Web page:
Institutions and Digital Assets: The current state of affairs


The remarkable journey of digital assets

In recent years, we have seen a tremendous increase in the adoption of blockchain and digital assets among institutional players, this hasn't always been the case. Since the launch of Bitcoin, the relationship between digital assets and financial institutions has been a bumpy road. However, successful adoption is a critical step in the next cycle of the market. Let's take a deeper dive into the current state of adoption among institutions.

Traditional Finance and Digital Assets are slowly becoming a melting pot

Banks haven’t always been fond of digital assets as it is specifically designed to circumvent them. From that perspective, many (early) adopters of digital assets believe that banks and other financial institutions should not intervene with the industry as they should operate independently of each other. With the interest growing from both the retail and institutional sides, the two are slowly integrating.

The first time the market got widespread media coverage was during the bull run of 2016 - 2017. As Bitcoin set new all-time highs, the exponential growth of the industry attracted criticism from various influential individuals in financial markets. Lloyd Blankfein, the CEO of Goldman Sachs at that time, called Bitcoin a vehicle for fraudsters. Jamie Dimon, CEO of JP Morgan, called it a fraud that will blow up. Despite this criticism, the market displayed that it had properties to turn into an asset class and some institutions were faster figuring this out than others.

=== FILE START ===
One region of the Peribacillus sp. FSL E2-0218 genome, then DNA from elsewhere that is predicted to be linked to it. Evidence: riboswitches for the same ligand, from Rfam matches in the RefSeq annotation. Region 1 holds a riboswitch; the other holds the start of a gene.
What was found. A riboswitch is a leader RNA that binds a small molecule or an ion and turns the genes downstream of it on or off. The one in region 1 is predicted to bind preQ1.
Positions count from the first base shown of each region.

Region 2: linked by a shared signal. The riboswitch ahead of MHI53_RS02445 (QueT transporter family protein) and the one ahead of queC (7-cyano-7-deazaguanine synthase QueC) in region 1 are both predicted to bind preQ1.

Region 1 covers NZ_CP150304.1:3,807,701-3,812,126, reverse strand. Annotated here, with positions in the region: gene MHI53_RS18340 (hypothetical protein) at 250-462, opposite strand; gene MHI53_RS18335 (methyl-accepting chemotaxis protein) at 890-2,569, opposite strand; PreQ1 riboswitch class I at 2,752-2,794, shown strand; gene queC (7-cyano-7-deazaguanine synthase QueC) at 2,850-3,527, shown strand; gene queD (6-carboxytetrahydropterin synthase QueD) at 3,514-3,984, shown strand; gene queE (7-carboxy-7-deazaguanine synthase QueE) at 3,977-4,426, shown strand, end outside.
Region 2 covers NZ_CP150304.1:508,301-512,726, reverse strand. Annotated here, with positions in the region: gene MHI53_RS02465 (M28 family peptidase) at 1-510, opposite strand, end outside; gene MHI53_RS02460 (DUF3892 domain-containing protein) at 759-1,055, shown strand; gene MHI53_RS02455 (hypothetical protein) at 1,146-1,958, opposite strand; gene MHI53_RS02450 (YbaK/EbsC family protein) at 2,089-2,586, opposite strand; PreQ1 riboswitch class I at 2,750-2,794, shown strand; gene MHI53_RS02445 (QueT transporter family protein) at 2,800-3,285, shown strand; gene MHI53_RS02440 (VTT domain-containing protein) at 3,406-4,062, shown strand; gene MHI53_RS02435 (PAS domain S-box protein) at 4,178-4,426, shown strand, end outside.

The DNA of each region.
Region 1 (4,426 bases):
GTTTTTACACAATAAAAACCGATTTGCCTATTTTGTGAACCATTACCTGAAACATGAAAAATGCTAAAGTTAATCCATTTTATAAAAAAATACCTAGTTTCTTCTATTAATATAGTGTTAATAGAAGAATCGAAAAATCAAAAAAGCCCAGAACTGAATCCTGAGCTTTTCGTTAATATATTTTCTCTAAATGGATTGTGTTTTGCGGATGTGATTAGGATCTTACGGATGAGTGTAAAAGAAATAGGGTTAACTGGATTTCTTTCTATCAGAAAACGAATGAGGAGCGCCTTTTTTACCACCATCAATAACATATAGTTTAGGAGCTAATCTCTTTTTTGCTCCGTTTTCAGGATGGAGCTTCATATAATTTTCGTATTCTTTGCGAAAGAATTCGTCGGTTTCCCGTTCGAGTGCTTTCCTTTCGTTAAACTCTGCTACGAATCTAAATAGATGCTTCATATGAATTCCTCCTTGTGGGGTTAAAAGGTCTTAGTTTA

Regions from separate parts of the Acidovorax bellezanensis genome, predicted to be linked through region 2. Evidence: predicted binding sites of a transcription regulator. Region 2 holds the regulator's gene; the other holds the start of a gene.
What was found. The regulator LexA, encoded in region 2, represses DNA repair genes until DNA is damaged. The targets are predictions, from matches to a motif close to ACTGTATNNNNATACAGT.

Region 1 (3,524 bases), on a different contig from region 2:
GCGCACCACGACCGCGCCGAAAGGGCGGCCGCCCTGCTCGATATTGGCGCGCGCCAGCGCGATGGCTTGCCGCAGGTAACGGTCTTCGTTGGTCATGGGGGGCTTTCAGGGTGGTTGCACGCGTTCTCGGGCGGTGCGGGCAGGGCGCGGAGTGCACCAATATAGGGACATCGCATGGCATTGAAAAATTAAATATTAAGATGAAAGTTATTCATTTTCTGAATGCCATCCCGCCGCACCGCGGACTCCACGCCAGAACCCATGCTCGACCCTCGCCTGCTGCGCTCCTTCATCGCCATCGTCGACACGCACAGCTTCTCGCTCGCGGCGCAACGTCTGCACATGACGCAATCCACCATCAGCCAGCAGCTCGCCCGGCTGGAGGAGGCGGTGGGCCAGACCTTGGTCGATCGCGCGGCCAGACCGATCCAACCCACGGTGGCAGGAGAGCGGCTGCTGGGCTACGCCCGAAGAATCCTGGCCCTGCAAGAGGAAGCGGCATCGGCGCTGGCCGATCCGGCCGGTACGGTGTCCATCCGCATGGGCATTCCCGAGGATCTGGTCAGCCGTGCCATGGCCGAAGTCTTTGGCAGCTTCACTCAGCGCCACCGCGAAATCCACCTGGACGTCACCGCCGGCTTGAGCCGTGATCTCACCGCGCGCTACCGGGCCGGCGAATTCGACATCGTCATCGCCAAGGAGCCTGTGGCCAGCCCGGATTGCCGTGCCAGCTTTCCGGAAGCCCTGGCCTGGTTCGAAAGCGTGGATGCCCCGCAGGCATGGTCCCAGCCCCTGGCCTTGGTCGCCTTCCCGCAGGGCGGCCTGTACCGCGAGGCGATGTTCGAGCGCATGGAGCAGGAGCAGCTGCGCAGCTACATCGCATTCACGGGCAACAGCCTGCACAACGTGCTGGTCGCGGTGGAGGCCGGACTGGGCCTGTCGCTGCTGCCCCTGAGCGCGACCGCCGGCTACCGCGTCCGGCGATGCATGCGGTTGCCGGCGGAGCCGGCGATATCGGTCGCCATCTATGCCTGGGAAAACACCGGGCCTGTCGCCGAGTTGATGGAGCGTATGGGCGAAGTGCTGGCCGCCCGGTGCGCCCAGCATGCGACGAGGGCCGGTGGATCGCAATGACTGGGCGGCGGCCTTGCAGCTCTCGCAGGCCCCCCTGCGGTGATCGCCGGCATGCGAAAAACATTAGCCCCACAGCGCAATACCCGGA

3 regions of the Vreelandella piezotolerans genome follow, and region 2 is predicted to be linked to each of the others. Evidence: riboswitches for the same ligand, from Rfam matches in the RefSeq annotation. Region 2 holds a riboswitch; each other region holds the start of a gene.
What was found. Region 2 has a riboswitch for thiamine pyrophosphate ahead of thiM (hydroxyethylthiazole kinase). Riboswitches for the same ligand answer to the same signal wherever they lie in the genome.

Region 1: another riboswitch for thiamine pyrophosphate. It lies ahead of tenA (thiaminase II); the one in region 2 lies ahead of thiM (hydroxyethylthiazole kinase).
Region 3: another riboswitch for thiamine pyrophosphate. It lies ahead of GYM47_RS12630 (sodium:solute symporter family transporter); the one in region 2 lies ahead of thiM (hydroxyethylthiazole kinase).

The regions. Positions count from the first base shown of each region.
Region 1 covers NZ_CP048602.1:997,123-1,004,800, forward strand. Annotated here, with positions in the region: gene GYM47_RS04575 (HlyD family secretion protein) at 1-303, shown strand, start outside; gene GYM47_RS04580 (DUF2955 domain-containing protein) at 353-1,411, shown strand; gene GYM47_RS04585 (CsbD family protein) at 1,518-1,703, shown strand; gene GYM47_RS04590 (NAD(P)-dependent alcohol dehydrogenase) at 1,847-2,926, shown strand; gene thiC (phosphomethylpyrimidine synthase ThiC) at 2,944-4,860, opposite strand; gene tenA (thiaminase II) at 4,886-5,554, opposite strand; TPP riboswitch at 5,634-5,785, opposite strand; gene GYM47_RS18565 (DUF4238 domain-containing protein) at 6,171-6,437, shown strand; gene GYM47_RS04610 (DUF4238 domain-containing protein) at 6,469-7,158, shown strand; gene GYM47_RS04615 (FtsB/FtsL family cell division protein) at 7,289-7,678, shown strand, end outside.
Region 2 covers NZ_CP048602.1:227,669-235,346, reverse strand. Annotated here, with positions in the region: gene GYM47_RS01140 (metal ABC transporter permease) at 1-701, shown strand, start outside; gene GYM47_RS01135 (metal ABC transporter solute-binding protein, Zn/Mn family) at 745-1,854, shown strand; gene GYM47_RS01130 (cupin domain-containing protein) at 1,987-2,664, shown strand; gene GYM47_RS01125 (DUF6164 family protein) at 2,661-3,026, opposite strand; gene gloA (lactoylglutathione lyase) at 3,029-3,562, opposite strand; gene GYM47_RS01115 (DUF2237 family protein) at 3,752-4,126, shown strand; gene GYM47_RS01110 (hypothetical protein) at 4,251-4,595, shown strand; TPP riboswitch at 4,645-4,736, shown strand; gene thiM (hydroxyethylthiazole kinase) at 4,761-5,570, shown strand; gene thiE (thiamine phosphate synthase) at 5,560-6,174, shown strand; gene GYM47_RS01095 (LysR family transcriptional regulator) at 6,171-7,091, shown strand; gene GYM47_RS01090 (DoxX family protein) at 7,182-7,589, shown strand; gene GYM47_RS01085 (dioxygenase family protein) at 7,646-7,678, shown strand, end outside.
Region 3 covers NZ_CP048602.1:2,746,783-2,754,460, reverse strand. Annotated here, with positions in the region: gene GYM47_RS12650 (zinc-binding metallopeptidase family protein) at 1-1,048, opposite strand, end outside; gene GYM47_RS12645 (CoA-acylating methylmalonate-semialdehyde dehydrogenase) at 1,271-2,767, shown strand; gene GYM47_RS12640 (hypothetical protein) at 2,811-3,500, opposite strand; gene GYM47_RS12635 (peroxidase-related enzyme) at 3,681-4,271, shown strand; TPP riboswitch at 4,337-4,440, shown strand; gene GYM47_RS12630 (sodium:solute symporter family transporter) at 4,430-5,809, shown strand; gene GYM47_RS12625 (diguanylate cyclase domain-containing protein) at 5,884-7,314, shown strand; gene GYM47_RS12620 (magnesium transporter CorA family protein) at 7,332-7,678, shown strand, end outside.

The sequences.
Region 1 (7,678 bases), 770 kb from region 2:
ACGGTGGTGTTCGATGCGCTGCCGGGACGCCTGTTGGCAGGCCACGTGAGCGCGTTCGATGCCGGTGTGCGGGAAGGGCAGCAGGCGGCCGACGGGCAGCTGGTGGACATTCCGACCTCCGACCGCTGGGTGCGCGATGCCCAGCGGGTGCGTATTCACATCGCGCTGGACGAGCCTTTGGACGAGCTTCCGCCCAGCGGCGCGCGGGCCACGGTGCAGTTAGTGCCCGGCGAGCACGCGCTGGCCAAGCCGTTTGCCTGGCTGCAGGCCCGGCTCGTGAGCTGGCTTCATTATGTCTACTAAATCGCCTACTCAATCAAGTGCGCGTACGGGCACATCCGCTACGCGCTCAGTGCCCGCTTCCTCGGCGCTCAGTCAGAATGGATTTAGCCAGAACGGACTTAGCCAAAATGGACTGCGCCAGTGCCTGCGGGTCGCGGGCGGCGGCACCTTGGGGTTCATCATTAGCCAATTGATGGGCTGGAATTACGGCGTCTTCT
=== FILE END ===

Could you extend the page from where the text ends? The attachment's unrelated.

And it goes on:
The first steps toward institutional adoption

One of the pioneers is asset manager Fidelity, the firm started to research digital assets and blockchain technology as early as 2014. In 2015, its charity arm Fidelity Charitable, accepted its first Bitcoin donation and started to engage increasingly more in the space. In 2018, the firm announced Fidelity Digital Assets, an institutional custody and trading platform for digital assets. In 2022, the institution also enabled Ethereum capabilities such as trading and storage and this was subsequently followed by Fidelity Crypto, a new service that offers cryptocurrency trading for individual investors.

Adoption among traditional institutions

After a while, we saw other institutions follow the first steps of Fidelity. In February 2019, Virginia's Fairfax County's Retirement Systems (FCRS) made history as the first U.S. pension fund to invest $21 million of its retirement holdings in cryptocurrency assets. We also witnessed Harvard University's investment arm, managing $38.3 billion in assets, making its initial foray into digital assets with a $12 million investment. Though relatively small, this move signified that institutional investors were still closely monitoring the space.

Acceleration of adoption

In recent years, we have seen the adoption rate accelerate as more traditional banks started to offer custodial services, showing their determination not to lag behind. In 2022, prominent banks such as State Street, Citigroup, BNP Paribas and Bank of New York Mellon (BNY Mellon) joined the trend by providing custodial services. BNY Mellon, world’s largest custodian bank and securities services company, disclosed in their survey that nearly all institutional investors (91%) are interested in investing in tokenized assets and 41% already incorporate cryptocurrency in their portfolio. Moreover, 15% have intentions to include digital assets in their portfolios over the next two to five years.